Welcome to Yali- Handspun, Handwoven - Past and Present
Yali, is a platform that brings to life, projects that develop from the research and documentation work undertaken at The Registry of Sarees. Our work is centred around hand spun and handwoven textiles that form the heart of the two principle historic collections at The Registry of Sarees. The exhibition showcases a deep understanding of hand spun and hand woven textiles based on the foundations of process, materiality and skill by tracing the design history of hand spun and hand woven in the time periods between two critical Design Movements in India - The Bauhaus Movement and The Vishwakarma Exhibitions.

It's interesting to acknowledge that there exists no word for “design” in the Indian dictionary, and although there prevails a constant debate to distinguish between craft and design, both have paved a way of utility and aesthetic in the space of art and culture.

In the 1920’s India struggled against colonial rule to win her Independence and among the multiple schools of thoughts that emerged in the process two can be cited as very impactful. First when Gandhi led the non cooperation movement, against foreign goods entering the Indian market - now recognised as The Swadeshi Movement. Another - less celebrated movement, was led by Rabindranath Tagore to invite more recent developments of the west towards Identity Building for a new India - such as the idea of holistic design development after his visit to Bauhaus, Germany. Following these two opposing yet identity building factors, independent India incorporated both to the extent that today- design and textiles have become inseparable. This amalgamation can be witnessed between the 1980s-90s when India reached out to the world with Festivals of India and Viswakarma exhibitions.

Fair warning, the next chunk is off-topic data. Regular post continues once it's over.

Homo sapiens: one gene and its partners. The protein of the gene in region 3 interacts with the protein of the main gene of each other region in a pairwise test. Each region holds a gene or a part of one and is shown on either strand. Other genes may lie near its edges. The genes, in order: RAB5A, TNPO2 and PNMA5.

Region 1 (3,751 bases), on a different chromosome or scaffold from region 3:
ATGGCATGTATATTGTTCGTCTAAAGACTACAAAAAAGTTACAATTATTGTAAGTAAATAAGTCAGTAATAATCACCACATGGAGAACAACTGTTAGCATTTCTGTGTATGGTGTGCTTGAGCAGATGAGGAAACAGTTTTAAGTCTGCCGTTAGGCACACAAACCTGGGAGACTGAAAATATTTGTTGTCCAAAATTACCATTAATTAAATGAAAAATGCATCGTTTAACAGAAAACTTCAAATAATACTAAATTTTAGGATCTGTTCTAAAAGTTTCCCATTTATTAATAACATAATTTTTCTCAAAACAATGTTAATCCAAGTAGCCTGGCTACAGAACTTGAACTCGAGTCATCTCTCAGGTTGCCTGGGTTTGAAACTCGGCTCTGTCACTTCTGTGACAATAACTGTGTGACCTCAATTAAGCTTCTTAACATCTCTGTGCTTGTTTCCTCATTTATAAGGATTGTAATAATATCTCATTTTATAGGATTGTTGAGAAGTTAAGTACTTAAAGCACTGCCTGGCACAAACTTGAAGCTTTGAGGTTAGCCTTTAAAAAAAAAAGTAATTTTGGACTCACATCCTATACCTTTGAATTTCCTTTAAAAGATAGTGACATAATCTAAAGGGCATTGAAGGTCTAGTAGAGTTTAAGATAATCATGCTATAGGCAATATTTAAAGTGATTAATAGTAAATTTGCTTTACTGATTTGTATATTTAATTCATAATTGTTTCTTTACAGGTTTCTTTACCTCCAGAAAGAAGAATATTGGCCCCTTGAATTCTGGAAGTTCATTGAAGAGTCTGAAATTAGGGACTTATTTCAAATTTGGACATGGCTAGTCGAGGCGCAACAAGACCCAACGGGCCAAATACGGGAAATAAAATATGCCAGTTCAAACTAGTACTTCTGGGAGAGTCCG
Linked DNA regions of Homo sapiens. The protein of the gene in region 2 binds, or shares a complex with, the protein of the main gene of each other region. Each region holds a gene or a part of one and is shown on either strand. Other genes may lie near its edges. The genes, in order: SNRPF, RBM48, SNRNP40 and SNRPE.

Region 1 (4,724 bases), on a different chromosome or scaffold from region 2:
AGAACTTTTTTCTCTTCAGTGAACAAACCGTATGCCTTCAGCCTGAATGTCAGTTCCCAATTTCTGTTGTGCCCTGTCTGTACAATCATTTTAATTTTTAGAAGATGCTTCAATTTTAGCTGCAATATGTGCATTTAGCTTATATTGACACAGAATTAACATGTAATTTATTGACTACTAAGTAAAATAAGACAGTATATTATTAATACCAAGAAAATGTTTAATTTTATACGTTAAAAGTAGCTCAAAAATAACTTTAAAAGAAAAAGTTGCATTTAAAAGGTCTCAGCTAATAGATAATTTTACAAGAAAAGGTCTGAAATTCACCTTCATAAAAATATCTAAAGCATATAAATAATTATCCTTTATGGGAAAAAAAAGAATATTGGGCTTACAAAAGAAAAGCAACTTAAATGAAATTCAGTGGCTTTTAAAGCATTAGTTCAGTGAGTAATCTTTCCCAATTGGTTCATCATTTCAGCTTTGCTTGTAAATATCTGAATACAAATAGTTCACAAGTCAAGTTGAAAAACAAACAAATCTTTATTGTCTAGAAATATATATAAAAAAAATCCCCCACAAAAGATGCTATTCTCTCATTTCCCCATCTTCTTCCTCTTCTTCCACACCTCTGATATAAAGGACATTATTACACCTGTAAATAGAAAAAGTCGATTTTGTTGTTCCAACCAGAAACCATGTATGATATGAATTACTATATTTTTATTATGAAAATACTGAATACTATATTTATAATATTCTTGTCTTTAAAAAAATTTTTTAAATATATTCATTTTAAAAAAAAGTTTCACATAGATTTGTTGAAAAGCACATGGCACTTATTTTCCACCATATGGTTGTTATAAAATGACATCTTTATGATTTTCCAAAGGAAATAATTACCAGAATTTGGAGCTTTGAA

Understanding our tradition of textiles by exploring design journeys and vocabularies teaches us that we are keeping the identities behind them at once fluid and dynamic while also maintaining them in a state that is intact and distinct.
The exhibition is designed in three themes woven together, First two rooms underline the essence of Khudrang - Self colour largely focusing on materiality, the two rooms following it show influence of art and design movement on textiles in terms of process and the last room focuses on the concept of craftsmanship and skill through zari. We end the exhibition with a personal story that highlights memories and association of oneself with handspun and handwoven textiles.